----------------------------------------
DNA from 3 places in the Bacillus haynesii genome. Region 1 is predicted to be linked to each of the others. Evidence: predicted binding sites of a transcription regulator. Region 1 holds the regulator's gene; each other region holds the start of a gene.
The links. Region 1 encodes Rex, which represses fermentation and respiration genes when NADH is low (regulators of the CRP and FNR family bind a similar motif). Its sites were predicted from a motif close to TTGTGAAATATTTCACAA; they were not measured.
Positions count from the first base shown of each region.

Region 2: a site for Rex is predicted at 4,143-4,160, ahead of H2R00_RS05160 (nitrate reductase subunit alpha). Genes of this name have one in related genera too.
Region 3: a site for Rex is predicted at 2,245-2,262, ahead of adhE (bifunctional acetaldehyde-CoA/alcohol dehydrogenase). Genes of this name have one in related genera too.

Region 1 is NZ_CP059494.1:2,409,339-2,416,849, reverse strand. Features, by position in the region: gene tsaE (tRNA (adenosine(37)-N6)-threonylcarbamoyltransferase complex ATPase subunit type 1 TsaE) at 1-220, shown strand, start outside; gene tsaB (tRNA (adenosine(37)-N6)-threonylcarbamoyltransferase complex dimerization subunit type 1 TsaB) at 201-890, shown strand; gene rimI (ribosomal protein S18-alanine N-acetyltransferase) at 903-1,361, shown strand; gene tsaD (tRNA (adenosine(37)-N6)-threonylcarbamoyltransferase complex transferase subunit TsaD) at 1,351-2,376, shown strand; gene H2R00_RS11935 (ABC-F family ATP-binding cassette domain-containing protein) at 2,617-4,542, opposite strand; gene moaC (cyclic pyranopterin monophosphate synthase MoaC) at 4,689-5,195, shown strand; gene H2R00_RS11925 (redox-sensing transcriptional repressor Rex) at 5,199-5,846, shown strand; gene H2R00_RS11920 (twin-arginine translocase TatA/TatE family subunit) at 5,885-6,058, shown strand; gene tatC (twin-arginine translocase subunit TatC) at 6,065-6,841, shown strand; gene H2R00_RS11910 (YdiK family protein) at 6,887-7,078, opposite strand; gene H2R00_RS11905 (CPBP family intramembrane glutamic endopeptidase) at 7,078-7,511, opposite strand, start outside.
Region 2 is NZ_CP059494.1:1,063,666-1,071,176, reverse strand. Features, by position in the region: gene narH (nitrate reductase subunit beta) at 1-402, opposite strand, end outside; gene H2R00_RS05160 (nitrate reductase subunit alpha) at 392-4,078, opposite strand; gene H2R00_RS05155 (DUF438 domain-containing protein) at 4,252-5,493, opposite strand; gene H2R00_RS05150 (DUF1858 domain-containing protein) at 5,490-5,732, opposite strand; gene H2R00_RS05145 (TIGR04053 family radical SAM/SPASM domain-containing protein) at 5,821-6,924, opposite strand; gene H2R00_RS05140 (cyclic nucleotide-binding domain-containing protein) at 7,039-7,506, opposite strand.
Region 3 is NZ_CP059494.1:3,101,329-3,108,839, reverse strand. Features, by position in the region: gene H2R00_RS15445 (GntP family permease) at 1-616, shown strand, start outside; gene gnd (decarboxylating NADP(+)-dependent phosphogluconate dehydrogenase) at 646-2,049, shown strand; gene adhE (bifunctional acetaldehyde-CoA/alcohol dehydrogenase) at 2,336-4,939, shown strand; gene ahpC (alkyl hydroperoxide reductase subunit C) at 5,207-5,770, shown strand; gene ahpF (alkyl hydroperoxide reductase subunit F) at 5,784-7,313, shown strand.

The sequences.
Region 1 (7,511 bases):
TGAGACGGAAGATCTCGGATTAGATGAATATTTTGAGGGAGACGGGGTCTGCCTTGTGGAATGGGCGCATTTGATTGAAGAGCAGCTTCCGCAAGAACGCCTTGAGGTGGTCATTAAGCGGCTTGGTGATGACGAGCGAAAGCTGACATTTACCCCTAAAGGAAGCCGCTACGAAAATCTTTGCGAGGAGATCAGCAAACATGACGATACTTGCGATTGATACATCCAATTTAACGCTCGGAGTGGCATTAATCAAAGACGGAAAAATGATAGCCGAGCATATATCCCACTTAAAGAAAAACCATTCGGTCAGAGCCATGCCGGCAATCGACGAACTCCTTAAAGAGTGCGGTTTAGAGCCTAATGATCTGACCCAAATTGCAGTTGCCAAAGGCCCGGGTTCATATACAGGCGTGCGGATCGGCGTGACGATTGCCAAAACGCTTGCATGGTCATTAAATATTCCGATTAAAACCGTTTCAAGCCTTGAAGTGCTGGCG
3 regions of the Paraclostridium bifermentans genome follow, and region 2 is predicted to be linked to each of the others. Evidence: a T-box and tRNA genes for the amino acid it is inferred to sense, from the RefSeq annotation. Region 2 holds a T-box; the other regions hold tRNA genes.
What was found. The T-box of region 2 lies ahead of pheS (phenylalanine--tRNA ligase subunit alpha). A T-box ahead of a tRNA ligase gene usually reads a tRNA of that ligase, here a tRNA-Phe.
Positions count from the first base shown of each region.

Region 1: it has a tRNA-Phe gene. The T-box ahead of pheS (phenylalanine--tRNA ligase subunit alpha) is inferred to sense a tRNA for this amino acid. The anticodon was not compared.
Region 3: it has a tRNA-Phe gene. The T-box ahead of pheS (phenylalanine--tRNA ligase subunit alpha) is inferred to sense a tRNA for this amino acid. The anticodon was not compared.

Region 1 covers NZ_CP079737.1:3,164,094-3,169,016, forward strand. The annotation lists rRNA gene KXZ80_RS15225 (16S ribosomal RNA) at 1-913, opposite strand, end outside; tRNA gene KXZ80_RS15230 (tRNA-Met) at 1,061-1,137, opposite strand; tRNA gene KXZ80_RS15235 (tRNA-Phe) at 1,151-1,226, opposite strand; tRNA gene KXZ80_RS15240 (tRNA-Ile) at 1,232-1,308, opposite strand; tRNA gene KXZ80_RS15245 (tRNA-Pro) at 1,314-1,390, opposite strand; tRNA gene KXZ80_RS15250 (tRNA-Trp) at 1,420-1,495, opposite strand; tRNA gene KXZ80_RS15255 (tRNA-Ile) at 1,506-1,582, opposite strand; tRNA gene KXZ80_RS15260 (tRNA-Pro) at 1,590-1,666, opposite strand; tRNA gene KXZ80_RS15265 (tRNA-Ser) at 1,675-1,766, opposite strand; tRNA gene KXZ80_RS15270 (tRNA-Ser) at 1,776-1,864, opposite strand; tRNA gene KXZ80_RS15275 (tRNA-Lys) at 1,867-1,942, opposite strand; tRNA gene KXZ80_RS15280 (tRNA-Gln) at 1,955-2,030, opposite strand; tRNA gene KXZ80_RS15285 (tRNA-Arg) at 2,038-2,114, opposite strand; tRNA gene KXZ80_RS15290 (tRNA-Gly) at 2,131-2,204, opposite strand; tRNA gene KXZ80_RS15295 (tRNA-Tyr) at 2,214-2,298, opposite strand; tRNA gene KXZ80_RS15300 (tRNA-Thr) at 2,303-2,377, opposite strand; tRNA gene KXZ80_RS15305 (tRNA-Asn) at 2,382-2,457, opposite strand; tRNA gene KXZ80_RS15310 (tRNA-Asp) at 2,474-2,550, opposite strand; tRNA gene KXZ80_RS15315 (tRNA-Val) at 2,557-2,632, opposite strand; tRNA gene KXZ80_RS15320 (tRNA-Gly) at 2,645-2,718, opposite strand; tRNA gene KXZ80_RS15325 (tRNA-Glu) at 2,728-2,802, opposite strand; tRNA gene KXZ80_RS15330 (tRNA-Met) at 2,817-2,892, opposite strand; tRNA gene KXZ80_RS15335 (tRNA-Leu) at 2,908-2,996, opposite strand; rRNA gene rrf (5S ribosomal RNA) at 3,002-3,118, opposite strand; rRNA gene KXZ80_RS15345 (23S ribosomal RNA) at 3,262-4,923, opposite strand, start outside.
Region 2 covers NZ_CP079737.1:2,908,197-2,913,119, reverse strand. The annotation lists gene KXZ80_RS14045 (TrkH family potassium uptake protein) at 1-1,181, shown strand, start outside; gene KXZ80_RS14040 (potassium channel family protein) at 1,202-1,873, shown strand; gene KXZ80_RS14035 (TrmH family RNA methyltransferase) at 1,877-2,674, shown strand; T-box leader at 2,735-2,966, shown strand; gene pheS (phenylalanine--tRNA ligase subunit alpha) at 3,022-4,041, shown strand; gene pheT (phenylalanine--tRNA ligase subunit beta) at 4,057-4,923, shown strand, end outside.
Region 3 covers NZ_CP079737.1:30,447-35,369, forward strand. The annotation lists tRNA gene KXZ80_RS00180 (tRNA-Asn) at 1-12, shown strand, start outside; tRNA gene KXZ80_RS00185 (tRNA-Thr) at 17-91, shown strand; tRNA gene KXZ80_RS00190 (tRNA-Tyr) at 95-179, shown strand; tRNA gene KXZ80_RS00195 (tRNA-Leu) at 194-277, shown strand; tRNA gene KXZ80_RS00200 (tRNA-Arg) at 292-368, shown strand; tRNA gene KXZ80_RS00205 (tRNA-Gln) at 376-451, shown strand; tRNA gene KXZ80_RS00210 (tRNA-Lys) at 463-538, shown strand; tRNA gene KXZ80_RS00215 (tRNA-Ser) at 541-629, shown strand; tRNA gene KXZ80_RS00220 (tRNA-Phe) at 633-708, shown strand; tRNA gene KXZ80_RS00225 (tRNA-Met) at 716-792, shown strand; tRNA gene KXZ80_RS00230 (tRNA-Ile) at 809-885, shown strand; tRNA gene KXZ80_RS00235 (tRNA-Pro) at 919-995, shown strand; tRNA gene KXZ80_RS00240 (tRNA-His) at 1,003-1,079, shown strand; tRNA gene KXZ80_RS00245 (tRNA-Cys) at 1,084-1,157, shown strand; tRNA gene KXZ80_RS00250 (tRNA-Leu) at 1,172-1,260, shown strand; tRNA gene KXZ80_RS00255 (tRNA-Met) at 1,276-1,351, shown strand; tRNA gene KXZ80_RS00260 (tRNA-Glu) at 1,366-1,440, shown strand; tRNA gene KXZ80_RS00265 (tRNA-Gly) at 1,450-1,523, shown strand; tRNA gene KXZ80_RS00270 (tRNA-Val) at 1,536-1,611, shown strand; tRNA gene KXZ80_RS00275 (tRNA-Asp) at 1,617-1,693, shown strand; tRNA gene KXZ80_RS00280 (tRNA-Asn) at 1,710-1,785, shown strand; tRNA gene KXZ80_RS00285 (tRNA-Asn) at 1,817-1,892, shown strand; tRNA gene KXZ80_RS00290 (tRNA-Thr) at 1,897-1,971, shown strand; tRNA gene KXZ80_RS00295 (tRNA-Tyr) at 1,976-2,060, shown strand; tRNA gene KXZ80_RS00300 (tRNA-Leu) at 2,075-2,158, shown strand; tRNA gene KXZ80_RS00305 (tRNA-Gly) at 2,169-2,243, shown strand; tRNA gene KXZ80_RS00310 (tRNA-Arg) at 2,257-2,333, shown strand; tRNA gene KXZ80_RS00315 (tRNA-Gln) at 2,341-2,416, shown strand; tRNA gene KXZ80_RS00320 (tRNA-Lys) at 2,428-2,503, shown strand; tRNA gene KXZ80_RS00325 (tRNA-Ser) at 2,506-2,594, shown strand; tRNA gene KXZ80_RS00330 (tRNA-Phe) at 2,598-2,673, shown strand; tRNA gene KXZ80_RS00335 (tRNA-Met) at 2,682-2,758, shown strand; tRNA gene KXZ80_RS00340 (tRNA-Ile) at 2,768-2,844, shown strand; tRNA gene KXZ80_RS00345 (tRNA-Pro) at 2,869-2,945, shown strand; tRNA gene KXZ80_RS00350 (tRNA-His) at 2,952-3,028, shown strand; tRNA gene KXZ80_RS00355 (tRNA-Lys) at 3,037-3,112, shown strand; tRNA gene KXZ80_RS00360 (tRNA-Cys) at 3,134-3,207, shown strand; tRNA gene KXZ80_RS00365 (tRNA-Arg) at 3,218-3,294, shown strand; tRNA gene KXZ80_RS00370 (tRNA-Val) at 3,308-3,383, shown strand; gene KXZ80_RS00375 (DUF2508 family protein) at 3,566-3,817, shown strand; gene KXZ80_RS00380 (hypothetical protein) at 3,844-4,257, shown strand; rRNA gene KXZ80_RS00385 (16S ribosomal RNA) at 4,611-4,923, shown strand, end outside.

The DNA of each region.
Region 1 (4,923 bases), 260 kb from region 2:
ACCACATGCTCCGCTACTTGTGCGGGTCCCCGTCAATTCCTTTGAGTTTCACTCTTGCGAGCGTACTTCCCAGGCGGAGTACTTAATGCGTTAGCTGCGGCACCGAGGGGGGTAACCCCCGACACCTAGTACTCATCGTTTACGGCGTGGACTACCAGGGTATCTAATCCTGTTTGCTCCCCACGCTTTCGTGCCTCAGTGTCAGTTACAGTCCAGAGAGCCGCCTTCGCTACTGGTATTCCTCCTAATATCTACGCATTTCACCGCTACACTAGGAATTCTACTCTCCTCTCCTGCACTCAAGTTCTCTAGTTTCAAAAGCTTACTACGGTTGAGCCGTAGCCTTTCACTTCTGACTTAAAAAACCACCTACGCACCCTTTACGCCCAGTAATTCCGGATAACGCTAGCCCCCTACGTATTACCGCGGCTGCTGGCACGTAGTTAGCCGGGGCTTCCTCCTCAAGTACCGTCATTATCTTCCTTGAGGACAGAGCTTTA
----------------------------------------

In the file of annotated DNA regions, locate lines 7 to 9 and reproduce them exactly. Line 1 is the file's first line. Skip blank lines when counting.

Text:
Region 2 is NZ_CP059494.1:1,063,666-1,071,176, reverse strand. Features, by position in the region: gene narH (nitrate reductase subunit beta) at 1-402, opposite strand, end outside; gene H2R00_RS05160 (nitrate reductase subunit alpha) at 392-4,078, opposite strand; gene H2R00_RS05155 (DUF438 domain-containing protein) at 4,252-5,493, opposite strand; gene H2R00_RS05150 (DUF1858 domain-containing protein) at 5,490-5,732, opposite strand; gene H2R00_RS05145 (TIGR04053 family radical SAM/SPASM domain-containing protein) at 5,821-6,924, opposite strand; gene H2R00_RS05140 (cyclic nucleotide-binding domain-containing protein) at 7,039-7,506, opposite strand.
Region 3 is NZ_CP059494.1:3,101,329-3,108,839, reverse strand. Features, by position in the region: gene H2R00_RS15445 (GntP family permease) at 1-616, shown strand, start outside; gene gnd (decarboxylating NADP(+)-dependent phosphogluconate dehydrogenase) at 646-2,049, shown strand; gene adhE (bifunctional acetaldehyde-CoA/alcohol dehydrogenase) at 2,336-4,939, shown strand; gene ahpC (alkyl hydroperoxide reductase subunit C) at 5,207-5,770, shown strand; gene ahpF (alkyl hydroperoxide reductase subunit F) at 5,784-7,313, shown strand.

The sequences.